Today, on February 10, start Russia-Belarus joint military drills called "Union Courage-2022", BBC reports. The military exercise takes place in Belarus, some of them menacingly close to the border of Ukraine. As reported before, an estimated number of 30,000 Russian troops will partake in the drills.
The operational exercise will include training with S-400 ground-to-air missile air defense systems, Orlan-10 unmanned aerial vehicles (UAVs), and exercises for troops in urban conditions, according to the Russian MoD press center. Also, some activities with Iskander short-range ballistic missile systems, 9P162 Kornet-T anti-tank missile armored vehicles, and Pantsir-S1 air defense missiles/cannons systems are to be expected, as this weaponry was spotted being deployed to Belarus.
The US has called the drills - believed to be Russia's biggest deployment to Belarus since the Cold War - an "escalatory" move. Ukrainian President Volodymyr Zelenskyy said Russia tries to put "psychological pressure" by building up its military near Ukraine. As a reminder, over 100,000 Russian troops are spotted in multiple areas near the Ukrainian border as well as in the currently occupied territories of Crimea and Donbas. Pentagon warned about the possibility of Russia invading Ukraine.
At the same time, the Russian MoD claims the drills have defensive purposes only and repeatedly denied any plans to invade Ukraine. But the US and other Western countries have warned that an attack could come at any time.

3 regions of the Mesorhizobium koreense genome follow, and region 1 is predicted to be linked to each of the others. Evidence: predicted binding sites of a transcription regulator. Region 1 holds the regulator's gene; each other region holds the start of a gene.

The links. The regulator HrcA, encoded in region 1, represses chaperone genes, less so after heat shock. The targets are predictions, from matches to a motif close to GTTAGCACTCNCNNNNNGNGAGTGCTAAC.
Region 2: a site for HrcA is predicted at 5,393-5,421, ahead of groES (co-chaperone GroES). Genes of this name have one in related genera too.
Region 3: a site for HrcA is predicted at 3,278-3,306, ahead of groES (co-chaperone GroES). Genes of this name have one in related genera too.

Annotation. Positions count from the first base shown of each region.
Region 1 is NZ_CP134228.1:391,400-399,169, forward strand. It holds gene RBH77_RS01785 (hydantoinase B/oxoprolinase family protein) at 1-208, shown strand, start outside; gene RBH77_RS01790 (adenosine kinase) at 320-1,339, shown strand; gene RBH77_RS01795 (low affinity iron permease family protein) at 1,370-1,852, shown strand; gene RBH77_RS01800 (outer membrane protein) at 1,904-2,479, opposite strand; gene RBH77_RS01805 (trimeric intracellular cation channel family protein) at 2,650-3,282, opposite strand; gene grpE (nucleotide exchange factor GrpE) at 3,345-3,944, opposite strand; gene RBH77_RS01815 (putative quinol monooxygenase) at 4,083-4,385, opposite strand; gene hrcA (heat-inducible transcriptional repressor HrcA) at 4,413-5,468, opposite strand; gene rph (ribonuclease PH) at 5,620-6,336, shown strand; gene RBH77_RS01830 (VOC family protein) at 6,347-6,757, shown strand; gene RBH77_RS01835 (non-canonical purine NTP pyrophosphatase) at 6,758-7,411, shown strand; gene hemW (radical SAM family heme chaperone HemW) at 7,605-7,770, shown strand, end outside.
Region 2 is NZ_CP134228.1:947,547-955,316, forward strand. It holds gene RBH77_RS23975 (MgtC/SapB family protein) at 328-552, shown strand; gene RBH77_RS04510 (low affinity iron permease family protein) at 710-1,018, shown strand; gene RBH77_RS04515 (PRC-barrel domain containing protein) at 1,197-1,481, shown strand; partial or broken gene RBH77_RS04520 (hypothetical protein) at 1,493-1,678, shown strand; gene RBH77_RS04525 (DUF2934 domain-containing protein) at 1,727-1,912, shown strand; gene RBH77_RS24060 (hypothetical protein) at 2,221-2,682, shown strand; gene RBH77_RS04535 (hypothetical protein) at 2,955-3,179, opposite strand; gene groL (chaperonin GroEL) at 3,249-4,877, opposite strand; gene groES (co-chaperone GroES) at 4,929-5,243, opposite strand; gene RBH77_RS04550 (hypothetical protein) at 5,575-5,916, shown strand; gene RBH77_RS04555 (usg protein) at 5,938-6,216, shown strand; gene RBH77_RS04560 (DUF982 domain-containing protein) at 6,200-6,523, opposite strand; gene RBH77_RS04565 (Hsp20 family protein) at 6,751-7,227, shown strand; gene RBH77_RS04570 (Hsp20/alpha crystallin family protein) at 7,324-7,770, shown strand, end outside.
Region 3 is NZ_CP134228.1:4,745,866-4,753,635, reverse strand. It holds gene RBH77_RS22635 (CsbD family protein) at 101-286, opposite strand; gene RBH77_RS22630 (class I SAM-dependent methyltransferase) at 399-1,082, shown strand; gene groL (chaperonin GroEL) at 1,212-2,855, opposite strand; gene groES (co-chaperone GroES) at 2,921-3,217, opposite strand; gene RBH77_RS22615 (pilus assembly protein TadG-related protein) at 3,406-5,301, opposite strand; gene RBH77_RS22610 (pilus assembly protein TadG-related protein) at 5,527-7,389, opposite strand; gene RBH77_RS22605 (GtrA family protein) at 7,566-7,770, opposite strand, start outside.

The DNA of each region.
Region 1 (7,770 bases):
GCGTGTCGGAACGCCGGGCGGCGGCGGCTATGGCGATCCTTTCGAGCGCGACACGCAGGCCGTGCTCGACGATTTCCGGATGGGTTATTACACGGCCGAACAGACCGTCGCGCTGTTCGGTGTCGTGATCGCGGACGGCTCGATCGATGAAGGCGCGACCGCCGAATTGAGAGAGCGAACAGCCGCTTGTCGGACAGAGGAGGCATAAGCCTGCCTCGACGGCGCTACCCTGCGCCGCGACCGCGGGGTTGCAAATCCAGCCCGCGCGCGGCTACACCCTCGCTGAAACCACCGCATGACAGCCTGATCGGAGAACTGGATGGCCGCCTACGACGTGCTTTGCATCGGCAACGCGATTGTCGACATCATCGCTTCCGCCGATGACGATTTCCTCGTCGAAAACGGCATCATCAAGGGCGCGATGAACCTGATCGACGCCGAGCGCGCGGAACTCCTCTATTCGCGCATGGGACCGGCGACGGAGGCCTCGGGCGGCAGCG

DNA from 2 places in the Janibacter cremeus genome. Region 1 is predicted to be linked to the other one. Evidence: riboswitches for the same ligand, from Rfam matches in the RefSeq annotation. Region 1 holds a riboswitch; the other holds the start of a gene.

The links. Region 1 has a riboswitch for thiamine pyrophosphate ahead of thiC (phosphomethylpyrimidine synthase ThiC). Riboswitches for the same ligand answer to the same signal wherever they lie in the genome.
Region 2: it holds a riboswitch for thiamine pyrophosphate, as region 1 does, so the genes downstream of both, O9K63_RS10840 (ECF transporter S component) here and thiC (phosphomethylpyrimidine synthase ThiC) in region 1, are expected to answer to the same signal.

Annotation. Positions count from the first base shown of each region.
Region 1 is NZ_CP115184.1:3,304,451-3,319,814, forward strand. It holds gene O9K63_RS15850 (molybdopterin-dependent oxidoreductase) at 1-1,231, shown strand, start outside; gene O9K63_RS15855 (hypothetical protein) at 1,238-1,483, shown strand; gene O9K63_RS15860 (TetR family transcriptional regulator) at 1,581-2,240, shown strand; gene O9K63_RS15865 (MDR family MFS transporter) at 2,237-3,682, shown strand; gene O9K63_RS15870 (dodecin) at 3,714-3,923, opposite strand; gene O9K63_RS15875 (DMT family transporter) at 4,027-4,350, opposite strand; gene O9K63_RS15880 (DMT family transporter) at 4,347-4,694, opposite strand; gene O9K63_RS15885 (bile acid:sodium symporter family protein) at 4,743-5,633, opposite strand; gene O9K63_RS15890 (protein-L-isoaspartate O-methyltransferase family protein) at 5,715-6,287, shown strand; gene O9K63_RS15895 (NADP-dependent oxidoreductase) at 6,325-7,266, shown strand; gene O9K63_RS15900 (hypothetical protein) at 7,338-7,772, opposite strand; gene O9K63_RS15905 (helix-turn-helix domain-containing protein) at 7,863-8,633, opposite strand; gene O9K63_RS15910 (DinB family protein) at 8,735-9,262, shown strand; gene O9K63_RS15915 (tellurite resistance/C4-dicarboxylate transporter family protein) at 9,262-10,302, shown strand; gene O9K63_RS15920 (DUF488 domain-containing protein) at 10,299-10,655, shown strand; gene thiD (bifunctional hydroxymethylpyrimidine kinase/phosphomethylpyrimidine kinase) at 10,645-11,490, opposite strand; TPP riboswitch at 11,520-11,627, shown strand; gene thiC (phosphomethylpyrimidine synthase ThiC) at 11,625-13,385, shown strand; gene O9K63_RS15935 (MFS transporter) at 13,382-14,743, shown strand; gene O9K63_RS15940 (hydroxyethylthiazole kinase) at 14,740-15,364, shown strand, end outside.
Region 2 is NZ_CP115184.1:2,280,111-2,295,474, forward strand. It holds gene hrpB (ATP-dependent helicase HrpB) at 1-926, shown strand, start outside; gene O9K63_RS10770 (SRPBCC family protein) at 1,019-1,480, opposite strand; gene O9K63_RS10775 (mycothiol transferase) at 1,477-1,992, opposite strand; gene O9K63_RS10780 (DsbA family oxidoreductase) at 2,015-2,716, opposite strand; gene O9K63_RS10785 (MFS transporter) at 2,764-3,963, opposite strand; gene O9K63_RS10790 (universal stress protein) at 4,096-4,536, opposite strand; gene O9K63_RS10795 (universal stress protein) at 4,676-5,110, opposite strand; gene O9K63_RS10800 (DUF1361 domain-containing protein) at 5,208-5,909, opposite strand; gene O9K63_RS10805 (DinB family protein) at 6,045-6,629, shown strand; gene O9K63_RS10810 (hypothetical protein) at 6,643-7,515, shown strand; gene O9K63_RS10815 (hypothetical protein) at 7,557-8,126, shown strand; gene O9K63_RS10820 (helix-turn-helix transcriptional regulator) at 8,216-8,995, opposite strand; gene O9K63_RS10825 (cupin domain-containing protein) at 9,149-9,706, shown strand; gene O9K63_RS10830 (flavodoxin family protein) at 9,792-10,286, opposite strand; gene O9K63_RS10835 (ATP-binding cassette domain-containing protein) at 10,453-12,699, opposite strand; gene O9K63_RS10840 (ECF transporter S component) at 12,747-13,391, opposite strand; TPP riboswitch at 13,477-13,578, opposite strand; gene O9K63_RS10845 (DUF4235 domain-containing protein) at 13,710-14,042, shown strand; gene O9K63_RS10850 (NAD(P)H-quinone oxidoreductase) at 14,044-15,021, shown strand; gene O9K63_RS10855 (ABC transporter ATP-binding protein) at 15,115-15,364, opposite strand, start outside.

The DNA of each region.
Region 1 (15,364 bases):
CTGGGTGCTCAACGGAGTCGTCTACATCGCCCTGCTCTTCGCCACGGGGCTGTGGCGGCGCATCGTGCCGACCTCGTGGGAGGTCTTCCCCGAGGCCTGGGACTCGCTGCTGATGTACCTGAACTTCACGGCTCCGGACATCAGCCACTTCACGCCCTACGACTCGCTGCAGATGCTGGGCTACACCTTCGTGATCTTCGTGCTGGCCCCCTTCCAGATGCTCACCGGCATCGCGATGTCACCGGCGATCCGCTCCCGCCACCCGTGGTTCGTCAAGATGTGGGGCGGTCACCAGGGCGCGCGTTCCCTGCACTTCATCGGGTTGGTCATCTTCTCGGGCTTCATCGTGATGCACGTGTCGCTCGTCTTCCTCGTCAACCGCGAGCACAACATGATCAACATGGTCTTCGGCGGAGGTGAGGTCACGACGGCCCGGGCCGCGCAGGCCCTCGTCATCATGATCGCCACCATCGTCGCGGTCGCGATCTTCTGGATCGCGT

Russia's EU ambassador Vladimir Chizhov told BBC said the joint drills were serious but Russian troops currently stationed in Belarus would return to their permanent bases after the exercises. A Kremlin spokesman mentioned that Russia believes diplomacy can help de-escalate the crisis over Ukraine.
Talks aimed at reducing the tensions are expected to take place later on Thursday, and will include Russian and Ukrainian envoys along with France and Germany - known as the Normandy quartet.
Defense Express previously reported that numerous countries started to support Ukraine amid threats of a possible invasion. Ukraine has received over $1.5B, 1000 tons of weapons from its partners, including NLAW anti-tank guided missile systems from Great Britain, Piorun (Thunderbolt) man-portable anti-aircraft missile systems from Poland, Javelin FGM-148 anti-tank weapon systems and ammunition from the US, non-lethal military equipment from Canada and many more. Read an explicit analysis of the weaponry provided to Ukraine.